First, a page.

Inmaculda opened this webinar by giving us an overview of the EAA and how this applies to the publishing industry with regards to  services (ebook content and software) and products (such as ereaders), which fall within the scope of this new legislation. Both have accessibility obligations to meet within strict timelines and these were explained as well as transition periods

How the Publishing Industry Will Need to React and the Resulting Benefit to Consumers

Cristina Mussinelli gave us an overview of how the EAA is going to affect our industry and how we need to respond to the timelines for implentation, from various points of view—publishers, legal and consumers. We need to create an accessible publishing ecosystem to ensure that all areas of our digital workflow, from content creation through to paying for ebooks online and the accessibility of our reading app, are fully accessible. Every element of this workflow needs to play their part in complying with the requirements of the EAA.

By adopting international standards publishers can work towards creating born accessible digital content ie. content that is accessible from inception and available within mainstream publishing outlets. Accessibility metadata should be included as well as an accessibility statement describing accessibility features.

Helping Publishers Understand their Obligations

Anne Bergman showed how the FEP plans to raise awareness and why this is so important. The 29 publishers associations across Europe are ideally suited to promote accessibility obligations at bookfairs and in cooperation with booksellers and technology vendors. The Aldus project that unites bookfairs is organizing accessibility camps and various accessibility events to get publishers involved and play an active role in moving forward.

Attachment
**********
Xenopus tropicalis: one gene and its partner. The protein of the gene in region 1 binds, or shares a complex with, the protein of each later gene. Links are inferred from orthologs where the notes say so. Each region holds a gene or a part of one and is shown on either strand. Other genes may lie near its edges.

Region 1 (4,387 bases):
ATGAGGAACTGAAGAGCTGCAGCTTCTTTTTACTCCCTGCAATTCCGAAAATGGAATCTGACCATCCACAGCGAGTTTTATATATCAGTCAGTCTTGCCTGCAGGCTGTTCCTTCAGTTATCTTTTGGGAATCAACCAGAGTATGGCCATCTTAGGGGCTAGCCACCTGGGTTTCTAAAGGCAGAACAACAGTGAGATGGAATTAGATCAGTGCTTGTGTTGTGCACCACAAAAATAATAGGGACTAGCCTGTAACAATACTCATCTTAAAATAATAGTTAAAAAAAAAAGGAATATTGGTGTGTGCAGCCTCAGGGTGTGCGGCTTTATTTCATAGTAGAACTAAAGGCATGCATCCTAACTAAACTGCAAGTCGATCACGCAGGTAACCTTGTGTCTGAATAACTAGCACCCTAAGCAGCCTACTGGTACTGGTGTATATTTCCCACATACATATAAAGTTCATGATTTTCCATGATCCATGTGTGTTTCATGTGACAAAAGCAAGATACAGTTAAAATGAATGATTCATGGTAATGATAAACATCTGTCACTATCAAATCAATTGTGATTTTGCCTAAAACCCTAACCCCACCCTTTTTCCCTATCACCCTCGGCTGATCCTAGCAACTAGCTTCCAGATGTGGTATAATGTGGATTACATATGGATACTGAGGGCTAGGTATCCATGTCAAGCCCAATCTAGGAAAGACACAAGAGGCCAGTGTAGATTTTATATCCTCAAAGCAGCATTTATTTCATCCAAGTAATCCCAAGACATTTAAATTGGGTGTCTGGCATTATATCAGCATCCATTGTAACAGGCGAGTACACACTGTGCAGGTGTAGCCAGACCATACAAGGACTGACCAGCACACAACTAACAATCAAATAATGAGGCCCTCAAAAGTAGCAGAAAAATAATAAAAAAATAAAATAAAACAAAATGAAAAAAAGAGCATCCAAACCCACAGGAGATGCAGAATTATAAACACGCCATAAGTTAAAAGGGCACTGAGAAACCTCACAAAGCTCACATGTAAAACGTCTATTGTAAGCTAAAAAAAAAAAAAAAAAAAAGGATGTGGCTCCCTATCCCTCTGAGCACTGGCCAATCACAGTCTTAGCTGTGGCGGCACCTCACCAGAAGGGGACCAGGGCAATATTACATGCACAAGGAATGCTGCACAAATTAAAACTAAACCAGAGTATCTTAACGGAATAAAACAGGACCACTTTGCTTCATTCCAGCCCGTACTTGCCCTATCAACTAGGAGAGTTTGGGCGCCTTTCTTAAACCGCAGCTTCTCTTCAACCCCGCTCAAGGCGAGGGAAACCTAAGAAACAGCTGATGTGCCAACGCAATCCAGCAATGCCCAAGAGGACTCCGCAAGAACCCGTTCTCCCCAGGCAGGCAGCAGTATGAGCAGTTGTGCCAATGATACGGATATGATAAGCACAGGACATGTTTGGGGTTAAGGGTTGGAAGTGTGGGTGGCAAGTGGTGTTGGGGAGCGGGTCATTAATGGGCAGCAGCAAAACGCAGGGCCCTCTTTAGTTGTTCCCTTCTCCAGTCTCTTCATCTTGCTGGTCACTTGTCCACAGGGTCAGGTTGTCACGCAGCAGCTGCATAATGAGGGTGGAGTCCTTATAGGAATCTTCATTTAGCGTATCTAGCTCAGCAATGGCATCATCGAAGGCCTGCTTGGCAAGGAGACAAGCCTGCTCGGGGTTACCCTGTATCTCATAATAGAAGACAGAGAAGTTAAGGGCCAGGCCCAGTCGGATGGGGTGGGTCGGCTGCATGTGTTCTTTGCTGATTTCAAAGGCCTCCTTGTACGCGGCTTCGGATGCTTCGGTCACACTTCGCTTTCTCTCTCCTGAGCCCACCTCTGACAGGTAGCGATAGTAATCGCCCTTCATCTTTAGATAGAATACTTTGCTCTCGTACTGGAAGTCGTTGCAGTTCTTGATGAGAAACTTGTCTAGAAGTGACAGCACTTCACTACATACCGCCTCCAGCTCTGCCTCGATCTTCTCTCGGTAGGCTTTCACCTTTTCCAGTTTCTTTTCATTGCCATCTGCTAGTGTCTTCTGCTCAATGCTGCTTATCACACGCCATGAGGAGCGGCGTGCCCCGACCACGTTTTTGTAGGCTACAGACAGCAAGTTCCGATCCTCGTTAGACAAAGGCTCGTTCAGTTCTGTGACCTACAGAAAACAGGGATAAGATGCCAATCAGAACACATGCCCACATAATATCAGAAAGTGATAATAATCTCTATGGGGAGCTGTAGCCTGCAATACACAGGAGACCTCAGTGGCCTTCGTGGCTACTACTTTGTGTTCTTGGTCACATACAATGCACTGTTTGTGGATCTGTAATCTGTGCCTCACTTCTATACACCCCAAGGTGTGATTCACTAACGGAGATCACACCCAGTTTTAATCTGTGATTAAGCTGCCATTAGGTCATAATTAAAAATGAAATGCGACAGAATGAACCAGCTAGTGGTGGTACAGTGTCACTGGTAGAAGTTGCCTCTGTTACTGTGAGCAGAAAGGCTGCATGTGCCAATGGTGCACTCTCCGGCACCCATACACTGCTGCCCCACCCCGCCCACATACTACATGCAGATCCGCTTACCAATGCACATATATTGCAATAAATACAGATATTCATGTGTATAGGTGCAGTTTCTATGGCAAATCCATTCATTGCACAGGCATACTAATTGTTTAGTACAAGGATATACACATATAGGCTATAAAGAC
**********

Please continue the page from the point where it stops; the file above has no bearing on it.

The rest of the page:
Some Concrete Organizational and Technical Advice

Luc Audrain, an inclusive publishing consultant in France, but formerly of Hachette Livre, talked about the move towards accessibility from a practical point of view and outlined organization and technical steps that publishers need to concentrate on in order to comply with the EAA.

Organizational Steps:

  • Raise Awareness
  • Build a Team or a Charter
  • Adopt a Progressive Approach
  • Decouple Specifications from the Purchase Order

Technical Steps:

  • Go Digital and Move to the EPUB 3 ebook format
  • Support the Main Actors of the Ecosystem and benefit from them
  • Use Open and Free Tools from the Community

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Publishing, Accessibility, W3C Standards. Where Are We Going? (W)

Publishing Accessibility and W3C Standards opening slide

Publishing Accessibility and W3C Standards opening slideIn our series of free weekly webinars  June 3rd saw a session focused on the future of the W3C, entitled Publishing, Accessibility, W3C Standards. Where Are We Going? The EPUB 3 standard can support accessibility to a degree never seen before. It’s already the most popular and most accessible publishing standard, but can we do better? Our speakers explored this theme during their webinar giving us an overview of what the publishing industry can expect from Publishing@W3C in the future.

This page contains:

Full Video of the Webinar


  • Richard Orme, The DAISY Consortium—host and chair
  • Wendy Reid, Rakuten Kobo
  • Dave Cramer, Hachette Book Group
  • Tzviya Siegman, Wiley